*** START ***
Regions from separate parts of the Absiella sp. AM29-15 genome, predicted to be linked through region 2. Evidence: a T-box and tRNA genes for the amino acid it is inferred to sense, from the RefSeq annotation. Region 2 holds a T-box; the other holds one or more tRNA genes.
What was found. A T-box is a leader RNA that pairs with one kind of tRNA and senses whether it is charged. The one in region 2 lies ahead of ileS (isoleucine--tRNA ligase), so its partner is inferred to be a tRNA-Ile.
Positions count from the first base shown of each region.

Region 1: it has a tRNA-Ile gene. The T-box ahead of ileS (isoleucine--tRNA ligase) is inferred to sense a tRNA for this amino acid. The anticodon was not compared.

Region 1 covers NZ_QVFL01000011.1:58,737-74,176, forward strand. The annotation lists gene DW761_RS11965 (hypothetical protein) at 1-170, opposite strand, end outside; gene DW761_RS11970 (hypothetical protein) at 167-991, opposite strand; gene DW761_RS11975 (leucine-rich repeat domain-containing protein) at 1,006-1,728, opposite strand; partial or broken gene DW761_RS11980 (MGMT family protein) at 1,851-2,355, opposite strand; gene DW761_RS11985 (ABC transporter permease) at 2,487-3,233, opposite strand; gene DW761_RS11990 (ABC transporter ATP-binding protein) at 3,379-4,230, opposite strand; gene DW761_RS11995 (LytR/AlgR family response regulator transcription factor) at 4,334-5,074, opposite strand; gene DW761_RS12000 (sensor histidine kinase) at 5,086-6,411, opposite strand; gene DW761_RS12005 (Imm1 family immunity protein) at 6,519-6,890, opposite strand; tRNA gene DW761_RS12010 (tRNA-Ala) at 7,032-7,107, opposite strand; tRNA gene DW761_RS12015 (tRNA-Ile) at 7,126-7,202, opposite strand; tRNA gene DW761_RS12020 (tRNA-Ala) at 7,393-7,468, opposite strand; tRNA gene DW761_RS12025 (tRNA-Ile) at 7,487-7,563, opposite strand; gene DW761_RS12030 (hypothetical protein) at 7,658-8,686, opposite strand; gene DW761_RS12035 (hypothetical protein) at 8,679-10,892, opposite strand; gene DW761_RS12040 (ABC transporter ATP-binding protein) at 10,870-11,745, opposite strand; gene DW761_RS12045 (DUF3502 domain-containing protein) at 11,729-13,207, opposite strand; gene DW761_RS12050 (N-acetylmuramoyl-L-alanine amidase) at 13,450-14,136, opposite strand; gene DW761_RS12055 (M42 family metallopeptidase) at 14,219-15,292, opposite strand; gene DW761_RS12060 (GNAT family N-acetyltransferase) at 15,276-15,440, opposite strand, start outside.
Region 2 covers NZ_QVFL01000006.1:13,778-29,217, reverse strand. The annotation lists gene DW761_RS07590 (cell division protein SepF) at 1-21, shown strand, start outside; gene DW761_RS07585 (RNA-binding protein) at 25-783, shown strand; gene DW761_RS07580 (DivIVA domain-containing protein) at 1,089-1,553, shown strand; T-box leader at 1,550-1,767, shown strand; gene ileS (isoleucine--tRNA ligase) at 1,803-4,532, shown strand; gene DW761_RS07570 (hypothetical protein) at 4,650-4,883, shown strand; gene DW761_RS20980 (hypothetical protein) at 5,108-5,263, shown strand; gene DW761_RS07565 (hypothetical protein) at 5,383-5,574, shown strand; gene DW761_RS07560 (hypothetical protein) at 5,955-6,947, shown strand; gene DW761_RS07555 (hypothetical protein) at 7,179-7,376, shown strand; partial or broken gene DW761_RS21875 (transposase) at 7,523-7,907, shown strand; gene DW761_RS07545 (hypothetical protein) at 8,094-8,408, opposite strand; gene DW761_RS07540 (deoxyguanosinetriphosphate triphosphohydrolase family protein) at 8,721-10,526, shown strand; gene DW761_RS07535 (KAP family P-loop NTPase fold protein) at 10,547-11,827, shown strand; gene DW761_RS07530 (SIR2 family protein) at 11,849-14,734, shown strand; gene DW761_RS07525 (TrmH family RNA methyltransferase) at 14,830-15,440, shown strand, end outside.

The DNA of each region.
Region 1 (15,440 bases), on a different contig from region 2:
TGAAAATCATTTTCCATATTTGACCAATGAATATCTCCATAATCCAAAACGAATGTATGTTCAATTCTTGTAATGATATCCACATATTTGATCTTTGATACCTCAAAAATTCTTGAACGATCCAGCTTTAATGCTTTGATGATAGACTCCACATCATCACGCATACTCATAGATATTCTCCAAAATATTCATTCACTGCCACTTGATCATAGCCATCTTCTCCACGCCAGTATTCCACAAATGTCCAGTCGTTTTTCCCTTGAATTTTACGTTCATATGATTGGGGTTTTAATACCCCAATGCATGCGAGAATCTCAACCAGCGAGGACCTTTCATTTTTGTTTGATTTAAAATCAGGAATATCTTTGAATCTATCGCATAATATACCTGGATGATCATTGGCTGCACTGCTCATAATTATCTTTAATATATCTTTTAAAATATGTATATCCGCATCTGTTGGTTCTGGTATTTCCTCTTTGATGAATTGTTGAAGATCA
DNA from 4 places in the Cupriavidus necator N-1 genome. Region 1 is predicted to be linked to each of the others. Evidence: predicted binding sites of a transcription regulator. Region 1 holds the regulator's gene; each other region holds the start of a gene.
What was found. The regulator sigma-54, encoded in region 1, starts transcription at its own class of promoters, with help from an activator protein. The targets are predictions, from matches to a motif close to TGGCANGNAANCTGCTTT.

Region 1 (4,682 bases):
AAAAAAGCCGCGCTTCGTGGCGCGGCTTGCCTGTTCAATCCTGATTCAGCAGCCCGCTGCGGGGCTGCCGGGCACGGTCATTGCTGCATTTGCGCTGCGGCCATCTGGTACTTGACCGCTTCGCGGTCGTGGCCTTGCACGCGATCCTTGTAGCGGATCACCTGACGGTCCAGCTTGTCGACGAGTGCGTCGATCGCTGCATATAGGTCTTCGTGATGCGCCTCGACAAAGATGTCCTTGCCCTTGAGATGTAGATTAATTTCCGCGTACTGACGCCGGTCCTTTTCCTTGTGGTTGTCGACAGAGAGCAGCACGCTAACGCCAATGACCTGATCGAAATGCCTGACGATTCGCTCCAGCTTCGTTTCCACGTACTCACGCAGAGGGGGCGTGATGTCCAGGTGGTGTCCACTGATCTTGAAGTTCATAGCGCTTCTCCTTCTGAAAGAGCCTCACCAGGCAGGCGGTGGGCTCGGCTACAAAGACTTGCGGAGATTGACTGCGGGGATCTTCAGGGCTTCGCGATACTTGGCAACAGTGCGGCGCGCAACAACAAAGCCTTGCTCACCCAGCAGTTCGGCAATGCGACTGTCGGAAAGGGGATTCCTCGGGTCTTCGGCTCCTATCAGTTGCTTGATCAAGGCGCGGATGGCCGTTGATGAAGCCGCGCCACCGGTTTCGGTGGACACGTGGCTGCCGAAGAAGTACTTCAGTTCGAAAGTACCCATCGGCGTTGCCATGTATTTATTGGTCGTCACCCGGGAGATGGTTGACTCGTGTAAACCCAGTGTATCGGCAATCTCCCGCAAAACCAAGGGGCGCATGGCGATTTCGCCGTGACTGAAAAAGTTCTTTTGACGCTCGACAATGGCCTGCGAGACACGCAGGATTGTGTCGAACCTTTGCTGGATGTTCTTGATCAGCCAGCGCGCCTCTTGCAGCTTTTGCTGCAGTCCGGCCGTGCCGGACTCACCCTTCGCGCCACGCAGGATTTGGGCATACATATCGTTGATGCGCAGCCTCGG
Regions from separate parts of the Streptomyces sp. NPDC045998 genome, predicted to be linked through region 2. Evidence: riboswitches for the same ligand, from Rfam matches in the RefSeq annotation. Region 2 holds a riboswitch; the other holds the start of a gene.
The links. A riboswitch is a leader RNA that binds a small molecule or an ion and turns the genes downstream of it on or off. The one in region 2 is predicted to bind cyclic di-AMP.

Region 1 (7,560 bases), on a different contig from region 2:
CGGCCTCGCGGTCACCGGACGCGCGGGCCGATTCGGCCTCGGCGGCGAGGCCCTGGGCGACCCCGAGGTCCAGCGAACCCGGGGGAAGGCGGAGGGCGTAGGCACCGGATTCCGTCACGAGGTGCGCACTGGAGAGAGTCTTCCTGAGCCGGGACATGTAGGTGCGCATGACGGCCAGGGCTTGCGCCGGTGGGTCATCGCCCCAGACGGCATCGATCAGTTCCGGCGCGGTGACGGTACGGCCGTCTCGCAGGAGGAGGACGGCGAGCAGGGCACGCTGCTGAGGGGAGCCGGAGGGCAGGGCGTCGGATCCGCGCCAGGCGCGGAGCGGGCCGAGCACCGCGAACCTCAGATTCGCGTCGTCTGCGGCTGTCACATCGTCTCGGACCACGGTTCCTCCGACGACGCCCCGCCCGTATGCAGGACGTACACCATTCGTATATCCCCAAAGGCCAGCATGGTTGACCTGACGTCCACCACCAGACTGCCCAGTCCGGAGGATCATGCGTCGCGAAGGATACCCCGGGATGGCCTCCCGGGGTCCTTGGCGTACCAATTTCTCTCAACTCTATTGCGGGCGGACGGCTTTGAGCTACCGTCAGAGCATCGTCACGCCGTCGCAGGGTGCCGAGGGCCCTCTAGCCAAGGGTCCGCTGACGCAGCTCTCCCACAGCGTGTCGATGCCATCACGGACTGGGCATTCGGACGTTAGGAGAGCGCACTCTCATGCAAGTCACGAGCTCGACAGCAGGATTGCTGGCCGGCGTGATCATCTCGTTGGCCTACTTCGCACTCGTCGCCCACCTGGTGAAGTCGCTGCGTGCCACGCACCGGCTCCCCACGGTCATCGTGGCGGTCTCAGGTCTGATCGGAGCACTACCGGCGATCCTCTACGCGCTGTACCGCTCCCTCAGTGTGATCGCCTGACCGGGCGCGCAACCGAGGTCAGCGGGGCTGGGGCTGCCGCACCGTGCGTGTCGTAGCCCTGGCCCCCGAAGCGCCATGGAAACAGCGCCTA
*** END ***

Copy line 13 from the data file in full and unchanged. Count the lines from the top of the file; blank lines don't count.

AAAAAAGCCGCGCTTCGTGGCGCGGCTTGCCTGTTCAATCCTGATTCAGCAGCCCGCTGCGGGGCTGCCGGGCACGGTCATTGCTGCATTTGCGCTGCGGCCATCTGGTACTTGACCGCTTCGCGGTCGTGGCCTTGCACGCGATCCTTGTAGCGGATCACCTGACGGTCCAGCTTGTCGACGAGTGCGTCGATCGCTGCATATAGGTCTTCGTGATGCGCCTCGACAAAGATGTCCTTGCCCTTGAGATGTAGATTAATTTCCGCGTACTGACGCCGGTCCTTTTCCTTGTGGTTGTCGACAGAGAGCAGCACGCTAACGCCAATGACCTGATCGAAATGCCTGACGATTCGCTCCAGCTTCGTTTCCACGTACTCACGCAGAGGGGGCGTGATGTCCAGGTGGTGTCCACTGATCTTGAAGTTCATAGCGCTTCTCCTTCTGAAAGAGCCTCACCAGGCAGGCGGTGGGCTCGGCTACAAAGACTTGCGGAGATTGACTGCGGGGATCTTCAGGGCTTCGCGATACTTGGCAACAGTGCGGCGCGCAACAACAAAGCCTTGCTCACCCAGCAGTTCGGCAATGCGACTGTCGGAAAGGGGATTCCTCGGGTCTTCGGCTCCTATCAGTTGCTTGATCAAGGCGCGGATGGCCGTTGATGAAGCCGCGCCACCGGTTTCGGTGGACACGTGGCTGCCGAAGAAGTACTTCAGTTCGAAAGTACCCATCGGCGTTGCCATGTATTTATTGGTCGTCACCCGGGAGATGGTTGACTCGTGTAAACCCAGTGTATCGGCAATCTCCCGCAAAACCAAGGGGCGCATGGCGATTTCGCCGTGACTGAAAAAGTTCTTTTGACGCTCGACAATGGCCTGCGAGACACGCAGGATTGTGTCGAACCTTTGCTGGATGTTCTTGATCAGCCAGCGCGCCTCTTGCAGCTTTTGCTGCAGTCCGGCCGTGCCGGACTCACCCTTCGCGCCACGCAGGATTTGGGCATACATATCGTTGATGCGCAGCCTCGG